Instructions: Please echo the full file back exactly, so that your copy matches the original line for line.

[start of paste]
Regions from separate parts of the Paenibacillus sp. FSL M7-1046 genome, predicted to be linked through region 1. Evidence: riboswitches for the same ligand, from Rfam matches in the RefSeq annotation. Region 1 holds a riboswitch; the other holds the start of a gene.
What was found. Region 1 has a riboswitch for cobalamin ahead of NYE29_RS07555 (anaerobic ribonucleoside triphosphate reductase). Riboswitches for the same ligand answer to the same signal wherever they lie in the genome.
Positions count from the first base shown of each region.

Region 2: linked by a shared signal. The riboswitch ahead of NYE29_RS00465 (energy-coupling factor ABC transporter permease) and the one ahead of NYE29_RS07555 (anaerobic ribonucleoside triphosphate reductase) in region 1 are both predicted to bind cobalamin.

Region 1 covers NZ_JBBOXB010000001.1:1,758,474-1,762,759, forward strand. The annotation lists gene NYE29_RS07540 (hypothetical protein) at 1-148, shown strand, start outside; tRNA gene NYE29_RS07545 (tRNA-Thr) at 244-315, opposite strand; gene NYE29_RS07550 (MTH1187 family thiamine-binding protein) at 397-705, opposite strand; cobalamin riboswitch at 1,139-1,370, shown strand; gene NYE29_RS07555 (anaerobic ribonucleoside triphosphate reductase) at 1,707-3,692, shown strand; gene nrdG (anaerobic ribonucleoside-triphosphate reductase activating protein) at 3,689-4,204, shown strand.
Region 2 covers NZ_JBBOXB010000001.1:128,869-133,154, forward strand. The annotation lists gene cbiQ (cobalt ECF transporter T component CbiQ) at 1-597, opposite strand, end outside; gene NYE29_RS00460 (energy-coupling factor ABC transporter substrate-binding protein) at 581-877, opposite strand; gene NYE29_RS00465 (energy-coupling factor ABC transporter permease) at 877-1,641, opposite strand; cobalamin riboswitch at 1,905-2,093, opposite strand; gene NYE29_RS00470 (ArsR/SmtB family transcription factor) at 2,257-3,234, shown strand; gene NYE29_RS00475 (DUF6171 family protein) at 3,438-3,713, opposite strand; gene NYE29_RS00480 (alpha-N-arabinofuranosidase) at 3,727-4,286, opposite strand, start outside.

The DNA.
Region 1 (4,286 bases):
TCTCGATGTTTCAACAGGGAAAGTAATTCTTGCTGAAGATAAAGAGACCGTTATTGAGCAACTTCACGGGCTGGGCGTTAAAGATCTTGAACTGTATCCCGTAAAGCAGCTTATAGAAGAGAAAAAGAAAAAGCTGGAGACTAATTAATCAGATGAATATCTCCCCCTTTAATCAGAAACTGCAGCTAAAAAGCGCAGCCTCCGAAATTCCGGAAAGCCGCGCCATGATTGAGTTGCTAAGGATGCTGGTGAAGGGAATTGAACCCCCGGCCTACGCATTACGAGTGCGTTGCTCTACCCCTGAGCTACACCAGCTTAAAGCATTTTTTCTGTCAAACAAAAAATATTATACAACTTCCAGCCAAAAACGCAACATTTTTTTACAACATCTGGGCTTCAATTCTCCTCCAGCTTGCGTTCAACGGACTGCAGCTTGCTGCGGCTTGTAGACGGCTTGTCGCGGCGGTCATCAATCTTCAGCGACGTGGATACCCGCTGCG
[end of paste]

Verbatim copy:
Regions from separate parts of the Paenibacillus sp. FSL M7-1046 genome, predicted to be linked through region 1. Evidence: riboswitches for the same ligand, from Rfam matches in the RefSeq annotation. Region 1 holds a riboswitch; the other holds the start of a gene.
What was found. Region 1 has a riboswitch for cobalamin ahead of NYE29_RS07555 (anaerobic ribonucleoside triphosphate reductase). Riboswitches for the same ligand answer to the same signal wherever they lie in the genome.
Positions count from the first base shown of each region.

Region 2: linked by a shared signal. The riboswitch ahead of NYE29_RS00465 (energy-coupling factor ABC transporter permease) and the one ahead of NYE29_RS07555 (anaerobic ribonucleoside triphosphate reductase) in region 1 are both predicted to bind cobalamin.

Region 1 covers NZ_JBBOXB010000001.1:1,758,474-1,762,759, forward strand. The annotation lists gene NYE29_RS07540 (hypothetical protein) at 1-148, shown strand, start outside; tRNA gene NYE29_RS07545 (tRNA-Thr) at 244-315, opposite strand; gene NYE29_RS07550 (MTH1187 family thiamine-binding protein) at 397-705, opposite strand; cobalamin riboswitch at 1,139-1,370, shown strand; gene NYE29_RS07555 (anaerobic ribonucleoside triphosphate reductase) at 1,707-3,692, shown strand; gene nrdG (anaerobic ribonucleoside-triphosphate reductase activating protein) at 3,689-4,204, shown strand.
Region 2 covers NZ_JBBOXB010000001.1:128,869-133,154, forward strand. The annotation lists gene cbiQ (cobalt ECF transporter T component CbiQ) at 1-597, opposite strand, end outside; gene NYE29_RS00460 (energy-coupling factor ABC transporter substrate-binding protein) at 581-877, opposite strand; gene NYE29_RS00465 (energy-coupling factor ABC transporter permease) at 877-1,641, opposite strand; cobalamin riboswitch at 1,905-2,093, opposite strand; gene NYE29_RS00470 (ArsR/SmtB family transcription factor) at 2,257-3,234, shown strand; gene NYE29_RS00475 (DUF6171 family protein) at 3,438-3,713, opposite strand; gene NYE29_RS00480 (alpha-N-arabinofuranosidase) at 3,727-4,286, opposite strand, start outside.

The DNA.
Region 1 (4,286 bases):
TCTCGATGTTTCAACAGGGAAAGTAATTCTTGCTGAAGATAAAGAGACCGTTATTGAGCAACTTCACGGGCTGGGCGTTAAAGATCTTGAACTGTATCCCGTAAAGCAGCTTATAGAAGAGAAAAAGAAAAAGCTGGAGACTAATTAATCAGATGAATATCTCCCCCTTTAATCAGAAACTGCAGCTAAAAAGCGCAGCCTCCGAAATTCCGGAAAGCCGCGCCATGATTGAGTTGCTAAGGATGCTGGTGAAGGGAATTGAACCCCCGGCCTACGCATTACGAGTGCGTTGCTCTACCCCTGAGCTACACCAGCTTAAAGCATTTTTTCTGTCAAACAAAAAATATTATACAACTTCCAGCCAAAAACGCAACATTTTTTTACAACATCTGGGCTTCAATTCTCCTCCAGCTTGCGTTCAACGGACTGCAGCTTGCTGCGGCTTGTAGACGGCTTGTCGCGGCGGTCATCAATCTTCAGCGACGTGGATACCCGCTGCG